The Conversations: Walter Murch and the Art of Editing Film
Knopf, 339 pp., $35
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More one-sided than the title suggests, the limber Q&As in this enthralling, generously illustrated volume allow Murch, virtuoso film and sound editor, to demystify his craft (perhaps the most unfathomed and invisible of all art forms) while holding forth on a dizzying range of pet topics, from musique concrète to Italian writer Curzio Malaparte. Ondaatje plays the role of rapt, inquisitive listener, as well he might—Murch, as eccentric a polymath as Hollywood has ever seen, identifies Edison, Flaubert, and Beethoven as the three fathers of cinema; offers dish on résumé highlights like The Godfather; and theorizes that the key to a notational system for film might lie in the hexagrams of the I Ching.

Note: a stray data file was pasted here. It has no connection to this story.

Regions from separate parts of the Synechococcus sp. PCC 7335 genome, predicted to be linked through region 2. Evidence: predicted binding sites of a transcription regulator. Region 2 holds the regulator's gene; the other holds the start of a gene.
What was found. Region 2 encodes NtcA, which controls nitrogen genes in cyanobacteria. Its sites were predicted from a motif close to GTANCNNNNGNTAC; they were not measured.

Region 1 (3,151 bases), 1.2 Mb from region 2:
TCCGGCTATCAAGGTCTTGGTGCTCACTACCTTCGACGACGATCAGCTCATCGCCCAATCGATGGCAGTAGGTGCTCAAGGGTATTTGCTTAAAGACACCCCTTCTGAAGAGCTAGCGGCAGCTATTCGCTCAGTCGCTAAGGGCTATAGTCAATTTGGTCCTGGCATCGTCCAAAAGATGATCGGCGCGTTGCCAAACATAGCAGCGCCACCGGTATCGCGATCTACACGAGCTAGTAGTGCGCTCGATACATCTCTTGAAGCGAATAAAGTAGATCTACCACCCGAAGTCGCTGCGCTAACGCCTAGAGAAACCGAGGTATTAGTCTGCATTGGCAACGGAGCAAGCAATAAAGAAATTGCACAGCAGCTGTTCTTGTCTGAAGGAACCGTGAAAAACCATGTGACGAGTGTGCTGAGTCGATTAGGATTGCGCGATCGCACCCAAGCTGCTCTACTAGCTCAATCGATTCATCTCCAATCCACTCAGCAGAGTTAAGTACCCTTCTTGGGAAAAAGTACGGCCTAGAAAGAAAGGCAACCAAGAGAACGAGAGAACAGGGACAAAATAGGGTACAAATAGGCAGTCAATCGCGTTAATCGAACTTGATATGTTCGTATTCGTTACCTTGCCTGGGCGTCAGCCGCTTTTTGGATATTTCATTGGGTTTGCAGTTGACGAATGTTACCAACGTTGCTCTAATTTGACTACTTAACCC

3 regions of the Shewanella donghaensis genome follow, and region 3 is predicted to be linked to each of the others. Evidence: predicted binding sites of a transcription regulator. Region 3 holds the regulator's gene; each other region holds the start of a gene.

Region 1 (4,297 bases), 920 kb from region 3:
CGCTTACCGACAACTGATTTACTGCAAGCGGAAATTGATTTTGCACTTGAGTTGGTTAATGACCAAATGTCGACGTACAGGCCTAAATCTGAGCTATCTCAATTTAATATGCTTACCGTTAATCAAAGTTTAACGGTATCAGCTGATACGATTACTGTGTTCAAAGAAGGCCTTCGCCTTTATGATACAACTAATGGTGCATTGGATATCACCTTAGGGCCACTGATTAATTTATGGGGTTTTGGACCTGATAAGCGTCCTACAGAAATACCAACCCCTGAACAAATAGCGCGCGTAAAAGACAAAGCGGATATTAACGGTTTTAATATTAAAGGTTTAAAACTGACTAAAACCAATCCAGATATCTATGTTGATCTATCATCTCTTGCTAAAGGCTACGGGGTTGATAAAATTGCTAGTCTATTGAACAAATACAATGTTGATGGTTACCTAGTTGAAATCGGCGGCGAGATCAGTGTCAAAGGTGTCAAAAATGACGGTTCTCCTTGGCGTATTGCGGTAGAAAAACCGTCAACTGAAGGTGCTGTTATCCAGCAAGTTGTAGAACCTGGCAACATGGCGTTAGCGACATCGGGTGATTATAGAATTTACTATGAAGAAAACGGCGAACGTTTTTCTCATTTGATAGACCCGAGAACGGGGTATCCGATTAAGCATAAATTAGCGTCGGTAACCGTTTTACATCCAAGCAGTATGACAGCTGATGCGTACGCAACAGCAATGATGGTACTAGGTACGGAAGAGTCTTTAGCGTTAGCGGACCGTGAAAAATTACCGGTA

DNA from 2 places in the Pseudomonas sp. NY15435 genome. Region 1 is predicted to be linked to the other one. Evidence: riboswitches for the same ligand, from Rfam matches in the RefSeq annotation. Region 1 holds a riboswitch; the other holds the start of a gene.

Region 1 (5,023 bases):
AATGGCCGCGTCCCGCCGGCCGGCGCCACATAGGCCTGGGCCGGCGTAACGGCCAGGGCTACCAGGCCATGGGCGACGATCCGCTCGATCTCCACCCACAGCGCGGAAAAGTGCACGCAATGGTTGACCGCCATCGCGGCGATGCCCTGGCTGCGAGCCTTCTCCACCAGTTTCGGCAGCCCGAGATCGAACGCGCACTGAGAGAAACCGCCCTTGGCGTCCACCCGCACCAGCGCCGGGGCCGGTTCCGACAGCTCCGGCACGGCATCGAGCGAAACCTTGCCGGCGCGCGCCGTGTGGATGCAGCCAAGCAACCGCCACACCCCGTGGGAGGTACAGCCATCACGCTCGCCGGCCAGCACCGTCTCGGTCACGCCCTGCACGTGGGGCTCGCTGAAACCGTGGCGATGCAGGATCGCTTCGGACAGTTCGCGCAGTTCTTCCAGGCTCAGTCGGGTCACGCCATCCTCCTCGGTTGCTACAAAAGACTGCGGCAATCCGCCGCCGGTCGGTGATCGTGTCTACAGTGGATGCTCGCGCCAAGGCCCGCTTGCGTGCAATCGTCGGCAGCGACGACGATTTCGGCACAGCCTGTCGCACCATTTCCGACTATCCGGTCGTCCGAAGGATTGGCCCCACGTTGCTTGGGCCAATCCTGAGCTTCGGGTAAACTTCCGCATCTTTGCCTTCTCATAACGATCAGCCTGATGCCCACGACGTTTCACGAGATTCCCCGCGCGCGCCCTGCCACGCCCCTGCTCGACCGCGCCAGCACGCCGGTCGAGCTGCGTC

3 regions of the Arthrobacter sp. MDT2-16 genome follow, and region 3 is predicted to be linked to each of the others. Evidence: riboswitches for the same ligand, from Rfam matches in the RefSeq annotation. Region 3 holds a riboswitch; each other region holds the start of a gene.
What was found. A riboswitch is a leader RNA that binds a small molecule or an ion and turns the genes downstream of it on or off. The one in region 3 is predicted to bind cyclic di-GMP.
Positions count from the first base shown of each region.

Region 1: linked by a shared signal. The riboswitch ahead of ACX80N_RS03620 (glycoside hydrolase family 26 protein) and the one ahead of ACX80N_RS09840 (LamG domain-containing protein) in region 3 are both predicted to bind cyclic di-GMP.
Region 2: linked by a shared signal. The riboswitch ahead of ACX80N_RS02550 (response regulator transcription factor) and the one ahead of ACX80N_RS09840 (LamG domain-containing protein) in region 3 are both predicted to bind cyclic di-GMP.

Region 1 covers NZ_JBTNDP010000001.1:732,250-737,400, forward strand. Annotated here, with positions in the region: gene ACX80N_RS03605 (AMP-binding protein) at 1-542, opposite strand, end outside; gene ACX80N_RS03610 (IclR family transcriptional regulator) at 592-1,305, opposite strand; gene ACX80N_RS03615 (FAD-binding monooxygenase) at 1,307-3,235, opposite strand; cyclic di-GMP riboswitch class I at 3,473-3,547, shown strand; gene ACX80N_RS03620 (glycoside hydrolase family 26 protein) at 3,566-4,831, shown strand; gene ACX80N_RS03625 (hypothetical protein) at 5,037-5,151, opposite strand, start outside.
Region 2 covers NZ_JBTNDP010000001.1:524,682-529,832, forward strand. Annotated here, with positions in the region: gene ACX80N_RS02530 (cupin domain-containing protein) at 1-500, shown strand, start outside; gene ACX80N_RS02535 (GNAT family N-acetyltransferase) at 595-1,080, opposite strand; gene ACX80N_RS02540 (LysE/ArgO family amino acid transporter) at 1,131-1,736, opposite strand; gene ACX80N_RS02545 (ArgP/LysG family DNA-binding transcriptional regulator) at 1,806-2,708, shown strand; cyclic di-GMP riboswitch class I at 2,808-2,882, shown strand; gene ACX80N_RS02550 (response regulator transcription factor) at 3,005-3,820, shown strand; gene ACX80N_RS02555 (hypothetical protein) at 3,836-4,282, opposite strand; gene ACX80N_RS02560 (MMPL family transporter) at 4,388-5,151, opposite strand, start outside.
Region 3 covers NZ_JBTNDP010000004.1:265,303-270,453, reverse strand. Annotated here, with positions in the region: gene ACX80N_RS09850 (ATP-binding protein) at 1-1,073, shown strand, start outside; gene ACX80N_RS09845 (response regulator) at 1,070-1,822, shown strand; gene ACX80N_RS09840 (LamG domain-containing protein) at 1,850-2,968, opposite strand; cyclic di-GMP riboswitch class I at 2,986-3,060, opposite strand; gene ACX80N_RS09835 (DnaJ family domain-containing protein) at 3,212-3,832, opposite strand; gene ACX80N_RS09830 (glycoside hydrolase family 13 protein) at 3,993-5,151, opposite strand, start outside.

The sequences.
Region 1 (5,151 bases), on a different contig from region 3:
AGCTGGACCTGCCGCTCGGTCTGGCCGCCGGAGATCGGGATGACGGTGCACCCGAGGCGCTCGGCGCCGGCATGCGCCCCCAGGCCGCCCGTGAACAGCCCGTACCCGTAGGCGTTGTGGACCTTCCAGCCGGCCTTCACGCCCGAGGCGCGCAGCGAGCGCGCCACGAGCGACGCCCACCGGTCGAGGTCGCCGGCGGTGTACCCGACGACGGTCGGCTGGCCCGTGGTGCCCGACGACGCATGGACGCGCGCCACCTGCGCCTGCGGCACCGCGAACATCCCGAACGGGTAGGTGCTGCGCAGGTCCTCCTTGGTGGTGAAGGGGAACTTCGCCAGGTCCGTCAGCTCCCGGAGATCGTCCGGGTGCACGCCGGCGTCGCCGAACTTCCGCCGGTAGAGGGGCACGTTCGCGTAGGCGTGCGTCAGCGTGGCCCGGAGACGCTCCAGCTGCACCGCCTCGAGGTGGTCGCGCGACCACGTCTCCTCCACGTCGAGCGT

Dear Mr. President
Knopf, 155 pp., $19
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An infantryman learns that his bones are disintegrating; a zealous marine tells the former president Bush of the third ear growing on his stomach; and in a remote desert bunker, a soldier disillusioned with America seeks clarity through yoga. Compared with the remorseful fervor surrounding Vietnam, the 1991 Gulf War was a brief, distant scramble, marked chiefly by technology and precision. But its lingering mysteries and paranoias, particularly those of the enigmatic Gulf War Syndrome, are the foundation of Gabe Hudson's debut collection of seductively hallucinatory, comically subversive, and ultimately prescient short stories.